Still have to do some shopping for the Holidays? Didn’t get it all done on Black Friday? Were you even a part of the madness? No? Me neither. But if I ever am, I’d like to do something like this.
My last post was a review of Skyfall.
Since I was a huge 007 fan as an adolescent, every 007 movie revives that in me. So I couldn’t resist thinking of what the next 007 movie should be and why.
We know Casino Royale with Daniel Craig rebooted the entire franchise with a fresh take that is actually more true to Ian Fleming’s novels than any of the previous twenty-one. Casino itself was based off the first novel and was pretty true to the story. With Quantum they wrote an original story as a sequel to Casino named after the title of another Bond story. Skyfall is yet another original, and forms somewhat of a trilogy, since (I won’t give it away) the movie brings a sort of closure to a certain character’s storyline, and embarks a new era for Bond.
“We are not now that strength which in old days
Moved earth and heaven, that which we are, we are,
One equal temper of heroic hearts,
Made weak by time and fate, but strong in will
To strive, to seek, to find, and not to yield.”
When I was thirteen, I become obsessed with 007. I had the movies all on VHS. I even wrote amy own spy novel in the 7th grade. Then I grew up.
[I’ll warn you about the spoilers when they come]
But these recent Bond movies have rekindled my fondness of the franchise in a new way. It’s no longer about gadgets and freaky bad guys and exotic locations—well, it’s still sort of like that. But it’s also about the relevance the rebooted franchise brings. It used to be all fun and games about spy games and the cold war. Now it’s a serious look at the measures people take in the shadows to secure the interests of empires. And I think this film struck a very deep chord with the fears of people in great nations and their “small” mistakes.
Just. Be. Thankful.
All the time.
Today especially, because it has become a day of dedication in our national conscience.
But don’t only be thankful, because an expression of thankfulness is in vain if not living and active.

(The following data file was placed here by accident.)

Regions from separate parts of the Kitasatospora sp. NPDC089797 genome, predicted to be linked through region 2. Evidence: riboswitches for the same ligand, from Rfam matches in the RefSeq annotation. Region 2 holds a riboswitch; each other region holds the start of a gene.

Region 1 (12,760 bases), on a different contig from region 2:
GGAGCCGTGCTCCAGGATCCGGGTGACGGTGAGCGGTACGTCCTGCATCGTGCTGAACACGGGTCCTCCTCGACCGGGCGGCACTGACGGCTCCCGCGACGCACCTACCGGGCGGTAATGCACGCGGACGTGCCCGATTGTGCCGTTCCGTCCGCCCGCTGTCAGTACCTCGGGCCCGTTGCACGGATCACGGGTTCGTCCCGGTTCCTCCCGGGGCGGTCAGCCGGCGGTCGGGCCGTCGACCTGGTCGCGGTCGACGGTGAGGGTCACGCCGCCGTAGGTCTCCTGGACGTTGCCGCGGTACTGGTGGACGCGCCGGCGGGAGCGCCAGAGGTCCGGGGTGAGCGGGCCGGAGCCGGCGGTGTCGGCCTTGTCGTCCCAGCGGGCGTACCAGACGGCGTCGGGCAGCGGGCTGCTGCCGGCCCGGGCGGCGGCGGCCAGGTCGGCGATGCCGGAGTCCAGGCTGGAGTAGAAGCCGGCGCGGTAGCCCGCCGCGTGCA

Thankfulness involves not taking our blessings for granted. It means not abusing them. It means not wasting them. It means not using them only for yourself. It means using them wisely.
The number one thing people seem to be thankful for on this day, at least, what we express, is family. If we are thankful for family, we will show it.
Let’s all think about that as we sit with family to eat. And not just our family.
Think about that when you wake up to shop for a great deal for your family tomorrow. Think about that as you make the decisions that you do in order to obtain those gifts. After all, if you’re going through all this to get a good deal, you’re not doing it for family. You’re doing it for yourself. So don’t go overboard, and don’t forsake your family or your integrity.
Rush Limbaugh on his radio show the other day:
“I truly blame the First Lady and her Socialist push for healthy food. This is all Michelle Obama’s fault, I feel as though a part of me is dying. We can’t let this happen! Not in America! We need our food made of chemicals and pretend sugar filled with preservatives. I don’t like knowing what I’m eating. Carrots?! Apples?! Strawberries?! How boring does this White House want us to be?! We’re not Americans unless we’re eating things that are bad for us. It’s what makes us great! I’m so upset right now I think I need go to a commercial.”
Ron Paul’s farewell address to Congress is the best “State of the Union” address I have ever heard from an American politician. Some of the wisest words come from leaders as they step down from their positions, not as they acquire them. This is worth hearing every minute of.
“When the war ended, I don’t know if I was more relieved that we’d won or that I didn’t have to go back. Passchendaele was a disastrous battle – thousands and thousands of young lives were lost. It makes me angry. Earlier this year, I went back to Ypres to shake the hand of Herr Kuentz, Germany’s only surviving veteran from the war. It was emotional. He is 107. We’ve had 87 years to think what war is. To me, it’s a licence to go out and murder. Why should the British government call me up and take me out to a battlefield to shoot a man I never knew, whose language I couldn’t speak? All those lives lost for a war finished over a table. Now what is the sense in that?”
-Harry Patch, the last surviving veteran of WWI, who passed away in 2009